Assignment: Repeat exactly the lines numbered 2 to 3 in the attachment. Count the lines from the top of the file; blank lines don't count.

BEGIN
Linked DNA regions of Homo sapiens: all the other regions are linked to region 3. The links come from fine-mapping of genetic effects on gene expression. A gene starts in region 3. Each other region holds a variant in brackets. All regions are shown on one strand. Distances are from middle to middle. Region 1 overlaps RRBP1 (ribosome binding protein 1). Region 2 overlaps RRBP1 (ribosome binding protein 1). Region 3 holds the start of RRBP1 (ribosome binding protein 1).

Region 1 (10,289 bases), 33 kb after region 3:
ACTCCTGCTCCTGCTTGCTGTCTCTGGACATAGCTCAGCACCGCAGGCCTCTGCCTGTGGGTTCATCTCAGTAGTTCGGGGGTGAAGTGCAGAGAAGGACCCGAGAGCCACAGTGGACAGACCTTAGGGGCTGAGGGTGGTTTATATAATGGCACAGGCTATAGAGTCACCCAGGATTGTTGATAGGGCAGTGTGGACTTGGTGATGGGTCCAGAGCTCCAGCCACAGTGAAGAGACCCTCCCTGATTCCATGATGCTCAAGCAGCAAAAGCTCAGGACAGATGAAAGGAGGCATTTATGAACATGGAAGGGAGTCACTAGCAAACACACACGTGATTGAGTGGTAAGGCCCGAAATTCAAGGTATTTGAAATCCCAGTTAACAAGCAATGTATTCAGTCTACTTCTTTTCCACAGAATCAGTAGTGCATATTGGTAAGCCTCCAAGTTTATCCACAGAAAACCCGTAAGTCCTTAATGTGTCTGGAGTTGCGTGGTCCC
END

Region 1 (10,289 bases), 33 kb after region 3:
ACTCCTGCTCCTGCTTGCTGTCTCTGGACATAGCTCAGCACCGCAGGCCTCTGCCTGTGGGTTCATCTCAGTAGTTCGGGGGTGAAGTGCAGAGAAGGACCCGAGAGCCACAGTGGACAGACCTTAGGGGCTGAGGGTGGTTTATATAATGGCACAGGCTATAGAGTCACCCAGGATTGTTGATAGGGCAGTGTGGACTTGGTGATGGGTCCAGAGCTCCAGCCACAGTGAAGAGACCCTCCCTGATTCCATGATGCTCAAGCAGCAAAAGCTCAGGACAGATGAAAGGAGGCATTTATGAACATGGAAGGGAGTCACTAGCAAACACACACGTGATTGAGTGGTAAGGCCCGAAATTCAAGGTATTTGAAATCCCAGTTAACAAGCAATGTATTCAGTCTACTTCTTTTCCACAGAATCAGTAGTGCATATTGGTAAGCCTCCAAGTTTATCCACAGAAAACCCGTAAGTCCTTAATGTGTCTGGAGTTGCGTGGTCCC